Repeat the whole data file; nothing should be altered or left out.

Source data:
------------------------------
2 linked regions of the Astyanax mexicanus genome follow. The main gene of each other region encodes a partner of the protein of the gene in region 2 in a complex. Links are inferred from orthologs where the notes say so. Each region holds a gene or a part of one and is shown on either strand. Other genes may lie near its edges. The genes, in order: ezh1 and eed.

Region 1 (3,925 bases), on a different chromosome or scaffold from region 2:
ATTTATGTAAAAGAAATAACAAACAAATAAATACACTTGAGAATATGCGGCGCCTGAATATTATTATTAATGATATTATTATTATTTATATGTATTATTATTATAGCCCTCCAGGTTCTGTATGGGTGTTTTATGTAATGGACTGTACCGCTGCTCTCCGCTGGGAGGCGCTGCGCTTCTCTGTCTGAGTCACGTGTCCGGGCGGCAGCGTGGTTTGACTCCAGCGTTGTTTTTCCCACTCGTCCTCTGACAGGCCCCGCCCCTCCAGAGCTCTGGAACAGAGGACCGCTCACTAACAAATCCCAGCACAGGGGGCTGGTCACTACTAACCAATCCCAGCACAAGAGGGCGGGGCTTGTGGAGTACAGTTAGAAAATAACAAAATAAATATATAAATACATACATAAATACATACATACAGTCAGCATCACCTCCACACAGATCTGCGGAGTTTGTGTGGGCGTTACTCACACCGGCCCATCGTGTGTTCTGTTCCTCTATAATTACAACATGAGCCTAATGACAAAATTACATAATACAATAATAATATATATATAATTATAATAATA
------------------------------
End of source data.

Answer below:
2 linked regions of the Astyanax mexicanus genome follow. The main gene of each other region encodes a partner of the protein of the gene in region 2 in a complex. Links are inferred from orthologs where the notes say so. Each region holds a gene or a part of one and is shown on either strand. Other genes may lie near its edges. The genes, in order: ezh1 and eed.

Region 1 (3,925 bases), on a different chromosome or scaffold from region 2:
ATTTATGTAAAAGAAATAACAAACAAATAAATACACTTGAGAATATGCGGCGCCTGAATATTATTATTAATGATATTATTATTATTTATATGTATTATTATTATAGCCCTCCAGGTTCTGTATGGGTGTTTTATGTAATGGACTGTACCGCTGCTCTCCGCTGGGAGGCGCTGCGCTTCTCTGTCTGAGTCACGTGTCCGGGCGGCAGCGTGGTTTGACTCCAGCGTTGTTTTTCCCACTCGTCCTCTGACAGGCCCCGCCCCTCCAGAGCTCTGGAACAGAGGACCGCTCACTAACAAATCCCAGCACAGGGGGCTGGTCACTACTAACCAATCCCAGCACAAGAGGGCGGGGCTTGTGGAGTACAGTTAGAAAATAACAAAATAAATATATAAATACATACATAAATACATACATACAGTCAGCATCACCTCCACACAGATCTGCGGAGTTTGTGTGGGCGTTACTCACACCGGCCCATCGTGTGTTCTGTTCCTCTATAATTACAACATGAGCCTAATGACAAAATTACATAATACAATAATAATATATATATAATTATAATAATA